In an embodiment, the lender 210 may adjust the interest rate 224 multiple times during the loan period 226 by defining multiple adjustable time periods for evaluating payment performance. For example, the lender 210 may adjust the interest rate 224 every 12 months during a 60 month loan period based on payment performance.

By providing an ability to lower the interest rate 224 during the loan period 226 the lender 210 provides an incentive to the borrower 230 to maintain loyalty. In a particular embodiment, the interest rate 224 is adjustable during the loan period 226 responsive to a change in the credit score 250 of the borrower 230. That is, in addition to rewarding the borrowers desirable financial conduct as measured by the timely payment performance of the borrower 230, the lender 210 may further reduce the interest rate 224 in response to an increase in the credit score 250 of the borrower 230. Also, it should be appreciated that an adjustment to the loan 220 may be made on any number of borrower 230 activities, including for example timeliness on other accounts, minimum balance, or other good financial conduct.

In an embodiment, the adjustment to the interest rate 224 during the loan period 226 may be expressed as a predefined function of the borrower's performance as measured by parameters such as number of consecutive payments paid on a timely basis and an increase in the credit score 250 compared to the threshold and similar others.

FIG. 3 is a flow chart illustrating a method for providing a loan having an interest rate and a loan period, according to an embodiment. In a particular embodiment, the loan is substantially the same as the loan 220 described with reference to FIG. 2. In an embodiment, the method for providing the loan is implemented using the system 100 and the computer readable medium 130 e described with reference to FIGS. 1A and 1B.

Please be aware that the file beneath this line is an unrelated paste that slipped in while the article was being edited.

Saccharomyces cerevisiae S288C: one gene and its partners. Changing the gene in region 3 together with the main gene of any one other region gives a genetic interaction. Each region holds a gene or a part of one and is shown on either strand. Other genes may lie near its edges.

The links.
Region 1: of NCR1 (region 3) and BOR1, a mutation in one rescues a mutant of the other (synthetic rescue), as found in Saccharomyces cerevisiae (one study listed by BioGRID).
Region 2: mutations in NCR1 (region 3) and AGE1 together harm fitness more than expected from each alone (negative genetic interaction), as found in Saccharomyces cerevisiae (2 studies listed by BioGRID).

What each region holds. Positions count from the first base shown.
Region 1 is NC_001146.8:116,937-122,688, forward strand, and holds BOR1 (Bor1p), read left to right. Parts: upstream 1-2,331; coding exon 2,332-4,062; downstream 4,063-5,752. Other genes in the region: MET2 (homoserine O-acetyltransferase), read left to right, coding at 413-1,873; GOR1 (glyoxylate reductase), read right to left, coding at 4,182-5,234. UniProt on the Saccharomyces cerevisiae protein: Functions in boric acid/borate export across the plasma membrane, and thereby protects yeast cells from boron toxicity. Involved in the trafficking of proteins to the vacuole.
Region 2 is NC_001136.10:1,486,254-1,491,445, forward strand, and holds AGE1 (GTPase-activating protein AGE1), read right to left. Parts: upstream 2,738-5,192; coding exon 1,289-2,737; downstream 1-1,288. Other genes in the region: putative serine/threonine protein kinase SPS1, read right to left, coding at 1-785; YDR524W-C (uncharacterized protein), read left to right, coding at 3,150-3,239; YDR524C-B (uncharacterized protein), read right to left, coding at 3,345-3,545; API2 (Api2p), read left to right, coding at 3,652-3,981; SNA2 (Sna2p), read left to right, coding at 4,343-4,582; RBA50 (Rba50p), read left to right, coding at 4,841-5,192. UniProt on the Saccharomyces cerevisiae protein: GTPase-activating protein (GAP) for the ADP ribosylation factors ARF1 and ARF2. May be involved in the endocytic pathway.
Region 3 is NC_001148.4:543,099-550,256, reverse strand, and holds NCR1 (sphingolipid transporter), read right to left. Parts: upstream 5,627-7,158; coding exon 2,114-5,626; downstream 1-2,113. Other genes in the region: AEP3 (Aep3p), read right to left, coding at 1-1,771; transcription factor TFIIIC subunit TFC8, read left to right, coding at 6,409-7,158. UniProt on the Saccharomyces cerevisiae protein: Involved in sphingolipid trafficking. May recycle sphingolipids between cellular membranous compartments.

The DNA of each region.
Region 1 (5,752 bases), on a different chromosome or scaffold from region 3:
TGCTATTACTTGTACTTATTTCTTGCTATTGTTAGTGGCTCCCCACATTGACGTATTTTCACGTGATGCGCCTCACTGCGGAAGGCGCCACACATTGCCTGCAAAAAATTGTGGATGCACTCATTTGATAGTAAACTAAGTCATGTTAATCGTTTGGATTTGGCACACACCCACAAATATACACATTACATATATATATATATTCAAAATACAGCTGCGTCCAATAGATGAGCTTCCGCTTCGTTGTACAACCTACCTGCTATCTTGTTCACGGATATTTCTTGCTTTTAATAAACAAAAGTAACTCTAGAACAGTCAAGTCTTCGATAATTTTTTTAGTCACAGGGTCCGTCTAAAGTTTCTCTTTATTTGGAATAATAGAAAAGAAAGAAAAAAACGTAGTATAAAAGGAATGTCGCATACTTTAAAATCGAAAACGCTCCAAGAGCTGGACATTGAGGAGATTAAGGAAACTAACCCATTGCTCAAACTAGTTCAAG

In step 310, a plurality of payments are received from a borrower during an adjustable time period of the loan period. As described earlier, in a particular embodiment, the adjustable time period is adjustable from at least 6 months up to a maximum period not exceeding the loan period. In step 320, a determination is made whether each one of the plurality of payments is received in a timely manner, e.g., on or before a predefined due date. In step 330, in response to determining that the plurality of payments received during the adjustable time period are received in a timely manner, the interest rate is adjusted after the expiration of the adjustable time period.

Various steps described above may be added, omitted, combined, altered, or performed in different orders. For example, in a particular embodiment, the step 340 may be added to further adjust the interest rate. In step 340, the interest rate is adjusted in response to receiving a new value for the credit score of the borrower.

Although illustrative embodiments have been shown and described, a wide range of modification, change and substitution is contemplated in the foregoing disclosure and in some instances, some features of the embodiments may be employed without a corresponding use of other features. Those of ordinary skill in the art will appreciate that the hardware, software and methods illustrated herein may vary depending on the implementation. For example, it should be understood that while the various incentives describe a reduction in interest rate, it would be within the spirit and scope of the invention to encompass an embodiment deploying other forms of incentives such as membership reward points, e.g., points that may be redeemable to purchase merchandise or airline tickets, and/or membership fee waivers to reward payment performance during the loan period.

The methods and systems described herein provide for an adaptable implementation. Although certain embodiments have been described using specific examples, it will be apparent to those skilled in the art that the invention is not limited to these few examples. The benefits, advantages, solutions to problems, and any element(s) that may cause any benefit, advantage, or solution to occur or become more pronounced are not to be construed as a critical, required, or an essential feature or element of the present disclosure.